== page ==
Bounty abound

August 7, 2011

Here at BurbEx, we’ve posted a lot about our vegetable garden While it’s had some ups and downs, it is finally starting to produce en masse. Today’s post features two of our most bountiful producers – yellow wax beans and flat-leaf parsley.

Parsley is a great herb that can be used for a large range of foods. For whatever reason, our parsley has grown as if it was the last plant holding the earth together. We dried the first crop, but the second we decided to try making a parsley pesto. The basics of pesto include herbs (typically basil), pine nuts, salt, olive oil, and parmesan cheese.

Start by collecting your herb and pulse it in your processor to break down the parsley.

Once the herbs are broken down a bit, add the rest of your ingredients except for the olive oil.

Then, slowly drizzle in your olive oil until the pesto pulls together in to a creamy consistency.

 

Yum!

The other project we took on was to process our yellow wax beans. While there is a lot you can do with beans, we opted to can them in to dilly beans. Canning is a relatively simple, but it requires some finicky steps. The first step is to boil your jars, rings, lids, and tools. Once your tools are sterilized, you can begin preparing your jars for canning.

While you stuff your jars, prepare your brine. We had approximately 1.25 lbs of beans (topped and chopped to be 1″ shorter than the jar), so we prepared a brine of 1 cup vinegar (white distilled), 1/2 c water, salt, and 4 tbsp of sugar. Bring the brine to a boil while stuffing the jars.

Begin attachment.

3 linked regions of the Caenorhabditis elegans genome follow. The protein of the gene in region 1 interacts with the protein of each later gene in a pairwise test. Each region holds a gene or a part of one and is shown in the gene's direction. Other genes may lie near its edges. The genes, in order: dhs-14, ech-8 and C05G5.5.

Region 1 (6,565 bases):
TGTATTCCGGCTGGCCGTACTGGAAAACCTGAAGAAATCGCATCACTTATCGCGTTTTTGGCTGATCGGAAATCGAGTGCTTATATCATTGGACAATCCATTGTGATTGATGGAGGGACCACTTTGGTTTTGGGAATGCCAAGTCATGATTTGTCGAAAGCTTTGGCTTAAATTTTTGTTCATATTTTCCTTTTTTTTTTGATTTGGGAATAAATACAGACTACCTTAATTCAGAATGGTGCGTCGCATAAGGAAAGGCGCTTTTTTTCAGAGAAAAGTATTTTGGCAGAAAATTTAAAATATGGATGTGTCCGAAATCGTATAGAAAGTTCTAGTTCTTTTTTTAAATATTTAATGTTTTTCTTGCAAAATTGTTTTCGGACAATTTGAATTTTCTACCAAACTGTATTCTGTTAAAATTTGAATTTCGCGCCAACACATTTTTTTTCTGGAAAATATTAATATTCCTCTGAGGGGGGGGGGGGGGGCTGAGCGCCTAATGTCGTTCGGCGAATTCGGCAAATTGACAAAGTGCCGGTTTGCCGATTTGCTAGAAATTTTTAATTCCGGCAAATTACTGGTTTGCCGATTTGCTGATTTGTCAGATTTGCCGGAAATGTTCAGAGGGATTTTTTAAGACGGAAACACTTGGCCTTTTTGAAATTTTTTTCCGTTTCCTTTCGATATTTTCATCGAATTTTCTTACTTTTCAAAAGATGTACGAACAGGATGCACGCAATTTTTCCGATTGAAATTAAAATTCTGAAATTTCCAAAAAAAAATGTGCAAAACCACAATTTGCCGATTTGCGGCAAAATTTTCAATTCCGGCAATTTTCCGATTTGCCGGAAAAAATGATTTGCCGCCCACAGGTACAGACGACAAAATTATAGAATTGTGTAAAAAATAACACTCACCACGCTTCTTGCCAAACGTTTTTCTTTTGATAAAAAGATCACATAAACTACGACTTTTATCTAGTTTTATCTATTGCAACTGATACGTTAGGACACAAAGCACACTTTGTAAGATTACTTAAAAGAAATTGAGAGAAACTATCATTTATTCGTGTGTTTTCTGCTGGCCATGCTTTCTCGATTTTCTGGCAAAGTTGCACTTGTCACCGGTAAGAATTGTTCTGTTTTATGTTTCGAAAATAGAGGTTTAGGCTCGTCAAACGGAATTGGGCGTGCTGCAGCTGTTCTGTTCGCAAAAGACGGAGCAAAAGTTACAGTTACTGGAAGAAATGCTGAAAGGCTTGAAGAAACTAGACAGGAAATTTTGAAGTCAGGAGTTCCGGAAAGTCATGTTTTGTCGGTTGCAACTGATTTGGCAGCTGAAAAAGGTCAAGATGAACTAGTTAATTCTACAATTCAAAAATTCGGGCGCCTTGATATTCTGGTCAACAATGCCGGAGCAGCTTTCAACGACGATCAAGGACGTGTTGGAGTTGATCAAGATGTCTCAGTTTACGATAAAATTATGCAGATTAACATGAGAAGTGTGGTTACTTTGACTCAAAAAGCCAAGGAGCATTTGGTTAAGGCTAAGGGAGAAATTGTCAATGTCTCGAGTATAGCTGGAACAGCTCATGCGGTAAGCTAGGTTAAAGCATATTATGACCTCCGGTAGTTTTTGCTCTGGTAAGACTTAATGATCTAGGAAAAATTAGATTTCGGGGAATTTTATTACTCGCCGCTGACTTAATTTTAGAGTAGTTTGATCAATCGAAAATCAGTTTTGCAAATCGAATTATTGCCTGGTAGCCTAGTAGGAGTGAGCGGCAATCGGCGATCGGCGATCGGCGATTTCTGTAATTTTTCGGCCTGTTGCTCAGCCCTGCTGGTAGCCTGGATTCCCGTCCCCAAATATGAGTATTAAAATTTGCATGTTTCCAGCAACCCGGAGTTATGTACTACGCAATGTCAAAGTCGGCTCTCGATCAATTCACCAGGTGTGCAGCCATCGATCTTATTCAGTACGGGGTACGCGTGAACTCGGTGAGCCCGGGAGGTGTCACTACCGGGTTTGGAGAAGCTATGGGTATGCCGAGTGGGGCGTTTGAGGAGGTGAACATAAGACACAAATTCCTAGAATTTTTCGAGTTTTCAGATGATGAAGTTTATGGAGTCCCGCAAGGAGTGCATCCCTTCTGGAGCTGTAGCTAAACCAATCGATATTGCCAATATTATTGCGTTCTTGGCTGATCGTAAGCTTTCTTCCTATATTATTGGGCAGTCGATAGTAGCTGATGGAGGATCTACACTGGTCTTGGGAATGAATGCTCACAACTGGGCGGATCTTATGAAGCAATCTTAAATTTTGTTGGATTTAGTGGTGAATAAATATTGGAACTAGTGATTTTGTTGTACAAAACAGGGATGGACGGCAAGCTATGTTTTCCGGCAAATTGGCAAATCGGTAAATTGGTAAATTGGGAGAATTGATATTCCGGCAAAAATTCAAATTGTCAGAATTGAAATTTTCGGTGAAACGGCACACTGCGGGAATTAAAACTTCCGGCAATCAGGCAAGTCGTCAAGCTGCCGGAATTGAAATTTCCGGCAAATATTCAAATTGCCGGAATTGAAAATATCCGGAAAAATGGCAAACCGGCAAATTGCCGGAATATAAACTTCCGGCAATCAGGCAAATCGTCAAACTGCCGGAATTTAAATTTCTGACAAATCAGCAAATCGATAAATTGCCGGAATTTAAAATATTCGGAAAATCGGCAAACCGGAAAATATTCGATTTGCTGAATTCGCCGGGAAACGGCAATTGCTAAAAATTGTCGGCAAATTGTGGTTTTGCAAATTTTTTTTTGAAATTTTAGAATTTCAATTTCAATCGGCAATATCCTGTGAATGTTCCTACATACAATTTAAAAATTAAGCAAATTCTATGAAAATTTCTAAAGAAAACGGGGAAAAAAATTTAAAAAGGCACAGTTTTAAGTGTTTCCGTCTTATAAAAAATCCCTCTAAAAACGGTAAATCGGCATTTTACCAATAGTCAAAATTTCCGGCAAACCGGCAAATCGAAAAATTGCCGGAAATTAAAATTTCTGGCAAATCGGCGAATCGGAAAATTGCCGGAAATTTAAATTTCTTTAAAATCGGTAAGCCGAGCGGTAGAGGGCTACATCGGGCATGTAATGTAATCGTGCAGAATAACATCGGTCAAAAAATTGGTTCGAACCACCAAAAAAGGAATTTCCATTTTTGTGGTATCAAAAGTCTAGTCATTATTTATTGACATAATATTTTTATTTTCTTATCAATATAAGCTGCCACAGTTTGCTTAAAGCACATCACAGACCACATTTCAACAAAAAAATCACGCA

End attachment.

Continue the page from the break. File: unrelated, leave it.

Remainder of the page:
In the jars, stuff the beans in tightly. Add in fresh dill, dill seed, peppercorns and garlic.

 

 

After the jars are stuffed and the brine comes up to a boil, ladle the brine in to the jars until it covers the beans by a 1/2 inch, being sure to leave a 1/2 inch of space at the top. The space allows the air to come out and seal the jar when heated.

Place the lids on the jars, tighten the rings, and place the jars in your water bath. We boiled our jars for 15 minutes, plus an additional ten minutes adjusting for altitude. Once boiled, let the jars rest in the bath for five minutes, and then place on a towel for 24 hours. During this time the jars will cool and seal. Check the seals after the 24 hours are up and you have your canned dilly beans!

Here are just a few more garden pictures. These show everything planted and the different sections separated out with stakes and yarn. We’re missing a few signs still, but everything is done. Also, we have awesome homemade pea trellis from a couple of redwood stakes, some yarn and the staple gun ;). Now here’s hoping it grows!

Veggies Redux

May 8, 2011

Not much to add to today’s post, just pictures of our veggie gardens coming along.

Small box 

 

 

 

 

The total list includes beans, peas, radish, carrot, onion, basil, rosemary, chives, herbal mix, cayanne peppers, habaneros, cherry and grape tomatoes, bistro tomatos, pumpkins, watermelon, and cucumbers. Pending are zucchini, bibb lettuce, and spinach.

In other news, our front gardens are starting to go for it!